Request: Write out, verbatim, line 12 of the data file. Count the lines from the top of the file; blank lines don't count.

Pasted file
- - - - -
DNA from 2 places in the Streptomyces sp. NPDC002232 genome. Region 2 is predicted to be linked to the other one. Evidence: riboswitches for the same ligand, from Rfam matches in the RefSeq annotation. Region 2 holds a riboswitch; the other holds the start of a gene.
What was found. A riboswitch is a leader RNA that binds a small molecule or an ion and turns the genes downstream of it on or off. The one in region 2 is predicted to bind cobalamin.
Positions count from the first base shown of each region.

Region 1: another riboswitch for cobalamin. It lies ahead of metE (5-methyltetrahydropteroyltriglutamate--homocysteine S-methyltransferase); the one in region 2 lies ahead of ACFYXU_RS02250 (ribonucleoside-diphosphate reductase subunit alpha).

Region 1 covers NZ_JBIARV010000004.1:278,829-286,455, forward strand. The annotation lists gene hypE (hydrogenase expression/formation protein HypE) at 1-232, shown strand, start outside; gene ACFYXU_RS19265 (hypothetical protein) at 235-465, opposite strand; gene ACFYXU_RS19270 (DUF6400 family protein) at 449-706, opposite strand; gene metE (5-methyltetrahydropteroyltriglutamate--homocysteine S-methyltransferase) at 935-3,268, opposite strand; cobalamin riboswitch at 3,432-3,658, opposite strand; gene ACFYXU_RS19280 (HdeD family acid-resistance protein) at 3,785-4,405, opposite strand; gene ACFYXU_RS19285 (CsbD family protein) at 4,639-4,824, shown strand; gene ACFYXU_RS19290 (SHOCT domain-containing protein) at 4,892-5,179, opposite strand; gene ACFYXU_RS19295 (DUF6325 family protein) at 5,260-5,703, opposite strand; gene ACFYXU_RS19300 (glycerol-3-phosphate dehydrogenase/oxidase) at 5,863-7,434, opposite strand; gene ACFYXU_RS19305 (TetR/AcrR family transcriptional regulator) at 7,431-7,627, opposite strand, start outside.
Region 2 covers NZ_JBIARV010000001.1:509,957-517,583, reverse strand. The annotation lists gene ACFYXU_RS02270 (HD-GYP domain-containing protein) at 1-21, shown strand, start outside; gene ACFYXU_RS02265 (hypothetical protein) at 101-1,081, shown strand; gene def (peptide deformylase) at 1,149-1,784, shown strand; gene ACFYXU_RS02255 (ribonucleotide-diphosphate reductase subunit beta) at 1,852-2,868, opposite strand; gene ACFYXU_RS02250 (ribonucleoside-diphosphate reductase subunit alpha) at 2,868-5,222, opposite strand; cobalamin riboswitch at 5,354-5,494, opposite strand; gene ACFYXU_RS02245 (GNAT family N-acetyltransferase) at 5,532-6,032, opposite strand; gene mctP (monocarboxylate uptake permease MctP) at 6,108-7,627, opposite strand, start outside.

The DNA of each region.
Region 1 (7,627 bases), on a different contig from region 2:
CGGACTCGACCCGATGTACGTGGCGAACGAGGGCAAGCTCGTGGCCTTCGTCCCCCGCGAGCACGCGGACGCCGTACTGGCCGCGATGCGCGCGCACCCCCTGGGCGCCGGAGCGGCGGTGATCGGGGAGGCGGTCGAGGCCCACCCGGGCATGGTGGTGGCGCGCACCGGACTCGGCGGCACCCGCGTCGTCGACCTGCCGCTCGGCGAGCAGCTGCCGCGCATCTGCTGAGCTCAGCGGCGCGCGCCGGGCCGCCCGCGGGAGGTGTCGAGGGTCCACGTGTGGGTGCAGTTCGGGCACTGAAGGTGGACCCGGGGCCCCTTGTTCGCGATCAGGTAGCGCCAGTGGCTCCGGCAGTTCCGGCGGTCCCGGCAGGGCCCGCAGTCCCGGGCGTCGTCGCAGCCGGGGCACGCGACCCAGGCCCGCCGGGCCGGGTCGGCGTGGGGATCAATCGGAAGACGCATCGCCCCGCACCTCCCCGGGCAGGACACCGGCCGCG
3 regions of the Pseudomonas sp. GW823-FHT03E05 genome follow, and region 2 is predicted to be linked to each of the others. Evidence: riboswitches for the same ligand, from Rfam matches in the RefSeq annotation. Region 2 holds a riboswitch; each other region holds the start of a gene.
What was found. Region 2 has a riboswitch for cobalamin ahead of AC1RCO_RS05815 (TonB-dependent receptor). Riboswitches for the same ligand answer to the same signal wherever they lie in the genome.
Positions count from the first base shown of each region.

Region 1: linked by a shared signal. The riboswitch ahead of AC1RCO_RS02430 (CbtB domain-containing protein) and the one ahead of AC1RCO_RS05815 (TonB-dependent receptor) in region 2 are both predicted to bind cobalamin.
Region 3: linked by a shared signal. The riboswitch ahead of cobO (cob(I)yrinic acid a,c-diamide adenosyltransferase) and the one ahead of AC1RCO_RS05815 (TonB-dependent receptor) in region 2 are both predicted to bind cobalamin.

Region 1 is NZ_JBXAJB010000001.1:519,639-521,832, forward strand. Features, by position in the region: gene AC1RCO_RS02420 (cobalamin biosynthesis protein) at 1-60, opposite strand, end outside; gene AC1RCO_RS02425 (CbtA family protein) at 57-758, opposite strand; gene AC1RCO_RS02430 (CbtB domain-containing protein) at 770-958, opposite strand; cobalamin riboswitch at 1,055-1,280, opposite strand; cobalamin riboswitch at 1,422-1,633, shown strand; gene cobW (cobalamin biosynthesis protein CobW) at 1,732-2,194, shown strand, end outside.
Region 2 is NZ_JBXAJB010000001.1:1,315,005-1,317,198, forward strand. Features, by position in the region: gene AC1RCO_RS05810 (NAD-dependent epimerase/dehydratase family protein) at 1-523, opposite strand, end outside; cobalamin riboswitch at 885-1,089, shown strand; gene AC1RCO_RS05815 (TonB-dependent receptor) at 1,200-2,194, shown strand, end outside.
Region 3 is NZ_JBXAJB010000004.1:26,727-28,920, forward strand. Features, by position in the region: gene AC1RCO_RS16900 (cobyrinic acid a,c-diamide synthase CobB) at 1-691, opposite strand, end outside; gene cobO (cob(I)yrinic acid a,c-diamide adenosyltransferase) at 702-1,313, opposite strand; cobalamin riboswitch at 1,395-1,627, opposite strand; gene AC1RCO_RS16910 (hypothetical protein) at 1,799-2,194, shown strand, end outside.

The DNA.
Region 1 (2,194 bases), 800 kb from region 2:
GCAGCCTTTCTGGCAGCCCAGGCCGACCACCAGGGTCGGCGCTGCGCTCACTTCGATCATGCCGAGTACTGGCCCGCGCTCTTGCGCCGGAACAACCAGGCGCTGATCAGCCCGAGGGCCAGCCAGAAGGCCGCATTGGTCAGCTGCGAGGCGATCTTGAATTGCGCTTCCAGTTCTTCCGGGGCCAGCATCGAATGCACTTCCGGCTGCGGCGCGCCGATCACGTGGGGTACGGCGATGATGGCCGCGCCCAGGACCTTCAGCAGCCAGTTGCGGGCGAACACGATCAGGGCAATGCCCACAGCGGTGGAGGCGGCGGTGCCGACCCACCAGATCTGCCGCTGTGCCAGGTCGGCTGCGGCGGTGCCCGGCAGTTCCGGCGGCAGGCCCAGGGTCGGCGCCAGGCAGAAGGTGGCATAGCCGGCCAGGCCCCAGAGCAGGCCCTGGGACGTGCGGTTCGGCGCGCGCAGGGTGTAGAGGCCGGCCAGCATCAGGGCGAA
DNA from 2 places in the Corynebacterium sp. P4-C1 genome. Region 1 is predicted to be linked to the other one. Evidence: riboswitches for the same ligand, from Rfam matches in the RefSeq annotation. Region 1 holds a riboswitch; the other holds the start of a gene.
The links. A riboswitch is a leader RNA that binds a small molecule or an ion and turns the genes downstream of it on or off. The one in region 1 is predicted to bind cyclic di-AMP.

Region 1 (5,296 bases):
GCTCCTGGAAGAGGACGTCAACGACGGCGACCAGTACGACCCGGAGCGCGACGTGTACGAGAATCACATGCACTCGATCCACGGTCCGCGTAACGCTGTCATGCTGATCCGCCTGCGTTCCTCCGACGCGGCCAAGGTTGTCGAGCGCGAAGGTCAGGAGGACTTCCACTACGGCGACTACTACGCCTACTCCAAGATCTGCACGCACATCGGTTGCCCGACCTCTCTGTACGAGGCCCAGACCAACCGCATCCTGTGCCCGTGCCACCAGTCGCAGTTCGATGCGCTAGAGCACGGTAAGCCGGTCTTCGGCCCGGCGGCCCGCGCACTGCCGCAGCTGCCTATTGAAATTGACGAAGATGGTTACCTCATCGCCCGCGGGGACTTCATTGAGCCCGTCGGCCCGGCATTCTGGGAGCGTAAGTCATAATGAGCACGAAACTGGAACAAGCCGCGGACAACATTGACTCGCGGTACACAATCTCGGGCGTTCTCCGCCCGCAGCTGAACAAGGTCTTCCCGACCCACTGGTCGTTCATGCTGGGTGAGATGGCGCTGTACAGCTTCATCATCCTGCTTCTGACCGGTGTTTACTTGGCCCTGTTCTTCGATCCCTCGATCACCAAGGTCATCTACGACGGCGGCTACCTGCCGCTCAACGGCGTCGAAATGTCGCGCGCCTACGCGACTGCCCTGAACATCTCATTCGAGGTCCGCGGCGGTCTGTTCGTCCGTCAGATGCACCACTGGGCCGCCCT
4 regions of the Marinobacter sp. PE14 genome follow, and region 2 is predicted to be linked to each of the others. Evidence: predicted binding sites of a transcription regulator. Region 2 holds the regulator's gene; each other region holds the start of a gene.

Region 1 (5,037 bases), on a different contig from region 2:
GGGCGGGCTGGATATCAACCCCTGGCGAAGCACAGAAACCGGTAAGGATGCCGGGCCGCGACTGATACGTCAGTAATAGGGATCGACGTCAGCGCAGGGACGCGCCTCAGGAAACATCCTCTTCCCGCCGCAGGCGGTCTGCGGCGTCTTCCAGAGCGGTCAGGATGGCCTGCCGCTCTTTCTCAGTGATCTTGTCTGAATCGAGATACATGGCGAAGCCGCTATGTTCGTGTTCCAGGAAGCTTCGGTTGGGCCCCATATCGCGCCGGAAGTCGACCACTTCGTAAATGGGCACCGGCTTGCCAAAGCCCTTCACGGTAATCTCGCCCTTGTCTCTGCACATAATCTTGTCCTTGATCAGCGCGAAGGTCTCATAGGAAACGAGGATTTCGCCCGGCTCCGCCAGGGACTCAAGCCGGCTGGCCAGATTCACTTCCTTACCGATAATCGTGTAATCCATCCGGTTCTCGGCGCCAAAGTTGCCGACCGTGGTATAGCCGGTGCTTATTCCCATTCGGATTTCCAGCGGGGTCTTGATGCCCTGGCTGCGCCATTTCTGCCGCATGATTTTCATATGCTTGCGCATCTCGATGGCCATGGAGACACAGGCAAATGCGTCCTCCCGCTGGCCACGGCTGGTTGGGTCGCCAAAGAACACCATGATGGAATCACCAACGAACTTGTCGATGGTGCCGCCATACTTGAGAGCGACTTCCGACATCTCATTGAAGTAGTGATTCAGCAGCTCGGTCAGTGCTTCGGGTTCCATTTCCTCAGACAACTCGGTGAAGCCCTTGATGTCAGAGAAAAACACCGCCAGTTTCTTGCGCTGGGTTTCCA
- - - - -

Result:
Positions count from the first base shown of each region.